1. Synthetic samples: The method of preparing atmospheres co~t$iknih knowth bif d of Ncq
was as follows. Nitrogen dioxide was 'generated By the action f nitric ac n cpir

flask. When the pressure of the gas was slightly greater thanxattmspherid


in an evacuated pipet.


a ample as c&k ted


Several pipets were used with capacities of 2 to S>b. "Aft er ~fi liii&e


pressure of the sample with the atmosphere, the NQ waswashed with *aiint0o 4ithe e -orS-lter


flask.


The mixture was thoroughly mixed by pumping with ile syrrige.


Using the texdpi rr d


barometric pressure, the volume of NO2 at the synthetic mixture. If the concentration of a given mixture was too high. 50-cc sa mpl ot et re
diluted again in the manner described.


2. Taking the samples:


A glass tube filled with 20 mm of silia (100-150) and plugged at each end


with glass wool was attached by means oat rubber tubing to the syringe. A 50-cc sample was drawn in
slowly, then slowly expelled,. The silica wasthen ready for treatment with di eniylmin p

3. Development of color: One plug of glass Wool was removed from the tubmid 'e sfaic aoured
into a depression on a spot plate. In adjacent spots similar amounts of fr&dh siita wei plai Two
drops of the various nitrate standards *ere placed or the fresh silica ThenWo both stafdr d
unknown were added 12 drops of diphenylamine reageht. After 4 to 5 minittds, StibgnMiegkhe, the
colorswere compared. Determninations were usually~ tiade 'in tiplieate amiltThtIrbn aibkilica


itself.


i;. <+9+> >


RESULTS


S


S *f:;rfl"


, XV >3


V ~"k;6 r


rtt rf


*2 2~it; ~;fl$~ >4LtL~


* The conditions finally choMsn for Iakingte~iwtlysn tsd~ed ktiaingh f50-J cciiUdEnple
and comparing it with the nitrate stadaddsdas teseribd it F1igure 1*sfiOWthresiloieese


comparisons.


range.


The relationship between ppni in the ta"htl iethf~ dlittib is Rltn eaf '4he isfitul


When the gas concentration is over 50 to 60 ppm, the color produced from a 50-cc sample is


too intense for accurate comparison with the standards. Presumably a smia~ier sample (25 cc) could


be taken, although this was not tested carefully. W
with a 50-ec sample is faint, though easy to match.
might be taken.,


A" Vi" d, E


ith concentrations of 1 to 5 ppm, the color produced
With smaller concentrations, a 100- ITfie


II?


A<> U"


AI


* Passed the 40 mesh sieve, not the 60, etc.


zn ;?s


4 "


:Cr! a.' ':


:i


r!i;


*"ri:i:


"k.,E:" Dj


r;i: ir ":b: i L98XnR3~










MDDC 971 3

Inasmuch as the nitrate standards can be read to only 3 ppm, it is seen from the curve that the
concentration of the gas can Ie read only to +5 ppm. Thus the accuracy of the method is limited, al-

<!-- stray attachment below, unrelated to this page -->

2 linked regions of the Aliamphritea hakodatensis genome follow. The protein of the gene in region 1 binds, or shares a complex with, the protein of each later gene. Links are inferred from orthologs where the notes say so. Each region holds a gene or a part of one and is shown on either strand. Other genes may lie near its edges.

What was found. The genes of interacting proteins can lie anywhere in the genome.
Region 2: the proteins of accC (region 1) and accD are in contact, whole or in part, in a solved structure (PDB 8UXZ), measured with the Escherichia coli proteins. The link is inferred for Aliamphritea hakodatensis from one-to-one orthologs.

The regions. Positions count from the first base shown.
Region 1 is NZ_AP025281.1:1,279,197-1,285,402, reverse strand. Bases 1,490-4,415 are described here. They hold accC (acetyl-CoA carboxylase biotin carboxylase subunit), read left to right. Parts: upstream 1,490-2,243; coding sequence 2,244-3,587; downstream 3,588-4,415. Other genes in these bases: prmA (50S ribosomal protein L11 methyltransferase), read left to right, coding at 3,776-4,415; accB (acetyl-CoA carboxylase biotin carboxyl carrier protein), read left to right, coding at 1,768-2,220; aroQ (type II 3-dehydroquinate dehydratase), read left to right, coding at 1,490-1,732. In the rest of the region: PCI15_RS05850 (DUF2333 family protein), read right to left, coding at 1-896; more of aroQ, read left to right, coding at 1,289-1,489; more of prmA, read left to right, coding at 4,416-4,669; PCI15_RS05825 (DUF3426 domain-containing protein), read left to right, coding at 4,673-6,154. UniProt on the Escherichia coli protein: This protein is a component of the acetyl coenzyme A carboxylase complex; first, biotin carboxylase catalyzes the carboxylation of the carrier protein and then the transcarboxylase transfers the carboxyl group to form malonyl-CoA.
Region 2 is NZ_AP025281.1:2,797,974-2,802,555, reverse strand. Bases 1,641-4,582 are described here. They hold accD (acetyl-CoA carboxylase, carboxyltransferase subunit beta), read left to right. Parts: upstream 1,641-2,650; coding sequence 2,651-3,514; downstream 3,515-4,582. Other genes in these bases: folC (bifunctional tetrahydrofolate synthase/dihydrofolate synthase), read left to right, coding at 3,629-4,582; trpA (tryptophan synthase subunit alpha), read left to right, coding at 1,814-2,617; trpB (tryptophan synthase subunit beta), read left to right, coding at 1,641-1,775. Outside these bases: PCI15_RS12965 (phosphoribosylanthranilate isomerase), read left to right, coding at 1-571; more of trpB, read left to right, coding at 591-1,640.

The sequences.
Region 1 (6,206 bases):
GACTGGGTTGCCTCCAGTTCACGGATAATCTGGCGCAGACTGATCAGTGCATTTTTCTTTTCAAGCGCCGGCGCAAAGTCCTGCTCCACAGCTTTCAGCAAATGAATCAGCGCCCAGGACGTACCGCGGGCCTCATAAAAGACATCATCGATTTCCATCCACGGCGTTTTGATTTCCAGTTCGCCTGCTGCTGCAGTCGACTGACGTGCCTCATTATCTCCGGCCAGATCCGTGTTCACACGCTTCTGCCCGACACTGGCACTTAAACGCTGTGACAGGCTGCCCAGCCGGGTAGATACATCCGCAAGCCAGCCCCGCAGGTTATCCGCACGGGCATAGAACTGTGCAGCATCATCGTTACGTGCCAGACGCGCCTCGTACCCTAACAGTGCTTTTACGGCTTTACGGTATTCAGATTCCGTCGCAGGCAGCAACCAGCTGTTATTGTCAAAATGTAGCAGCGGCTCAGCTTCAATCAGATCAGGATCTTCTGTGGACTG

though at lower concentrations the error is probably somewhat less.
A reasonably good check may be obtained, upon calculation, between the amount of NO2 on the
silica and in the nitrate standard. Consider the gas concentration at 20 ppm. From Figure I it is seen
to match the nitrate standard having 10 ppm. In the 50-cc gas sample there was present 50/1000
x .04 mg = 0.002 mg of NO2. (20 ppm of NO2 is .04 mg/liter.) The nitrate standard contained grams
of N, or about 10 grams of NOa, per million grams of water. Since, however, only 2 drops of this solu-
tion were used for the test, the total amount of NO2 on the spot plate was .1l106 x 10 g =10-" gram, or
0.001 mg of NQ. Thus, the nitrate solution is about twice as efficient in producing a color as the
adsorbed gas. The explanation for this probably lies in the findings of Patty and Patty? who found
that NO2, when treated with water, is converted only to the extent of 57o into HNQO,.

CHARACTERISTICS OF THE ABSORPTION PROCESS

Mesh Size of the Silica: The larger mesh sizes (40-60, 60-80, 80-100) work well, and offer little
resistance to drawing the sample. The color produced upon development is difficult to compare with
the standards, since it is the particles themselves tha are colored. The color is more uniform with
small mesh sizes (100-150). Particles smaller than these offer considerable resistance to drawing
and are not satisfactory.
Depth of Silica Layer: Using a 4-mm (inner diameter) tube, 10 mm of silica will remove 10 or 20
ppm of NO, from a 50-cc sample; 20 mm of silica will remove up to 100 ppm from a 50-cc sample.
Use of deeper beds of silica offers no advantage and only makes comparison difficult later.
Retention of the Gas: Tubes containing adsorbed NQ, from a 20-ppm sample, showed no loss of
gas after one week.
Interfering Substances: Presumably other oxidizing gases such as ozone would interfere. No
tests have been made.
Sample Sizes: There is a direct proportionality between sample size and color developed. For
example, if a 10-cc sample of gas gives a color matching 1 ppm nitrate standard, then a 20-cc sample
will match 2 ppm nitrate standard, etc.
"Chromatographic" Adsorption: In a number of cases, diphenylamine was added directly to the
silica tube after adsorption of the gas. The depth of the c lored zone was observed and an attempt
made to correlate zone depth with concentration. Zone depth was influenced too much by washing and
time of standing to be a reliable indicator of concentration.

SUMMARY
1. A method has been devised for adsorbing NO2 on silica gel, treating with diphenylamine, and
comparing the color with standards.
2. The method is applicable to air-gas mixtures containing from 1 to 50 ppm of NOq.
3. Advantages claimed are sensitivity and speed; only simple apparatus and reagents bring
required. Disadvantage lies in only moderate accuracy.

REFERENCES
1. Cholak and McNary, J. Ind. Hygiene and Toxicology, 25, 35-; (1943)
2. Patty and Patty, ibid, 25, 361 (1943).
*




x- r taRO
UNIVERSORYDu


*:,BA


",r T h< a,~


,is ari8s


:?> < K


<~ t*~2if


:II:~~ t:S,


CA ~< :n~vu~ 4 11<) M
'>~
~J4~1T OVkupn tOtO
~u A~1~ b&di~n


JR JiTAA RAID


> YtK


V; ">

,FASIt~~ jus


~~~~ bus"a ~ ~ir


I t.


k 41 "s


I


"t


0 t


'V
~
4
V ~
4
~
4<


7


79 a1


V 2> <~+4~~4~ K*~
<>t
A ~<


,ari"",:o


i:n s.


^CA


4 l xxx


~ ,,3 Vt


"hb,


i :i f 3:1 r ii i iZ (i ~ ii 151


"r,


31262 08909 7108--


~Di


i


J: :;:; i


:x', E E:"E EJka


c girr X


.ze~i gBYd~lfii)~


r:~ ",;; .;i;Ji% sc:8~


,~ i i


, 'C i~d? ; r ? E \ ,iri r^


".~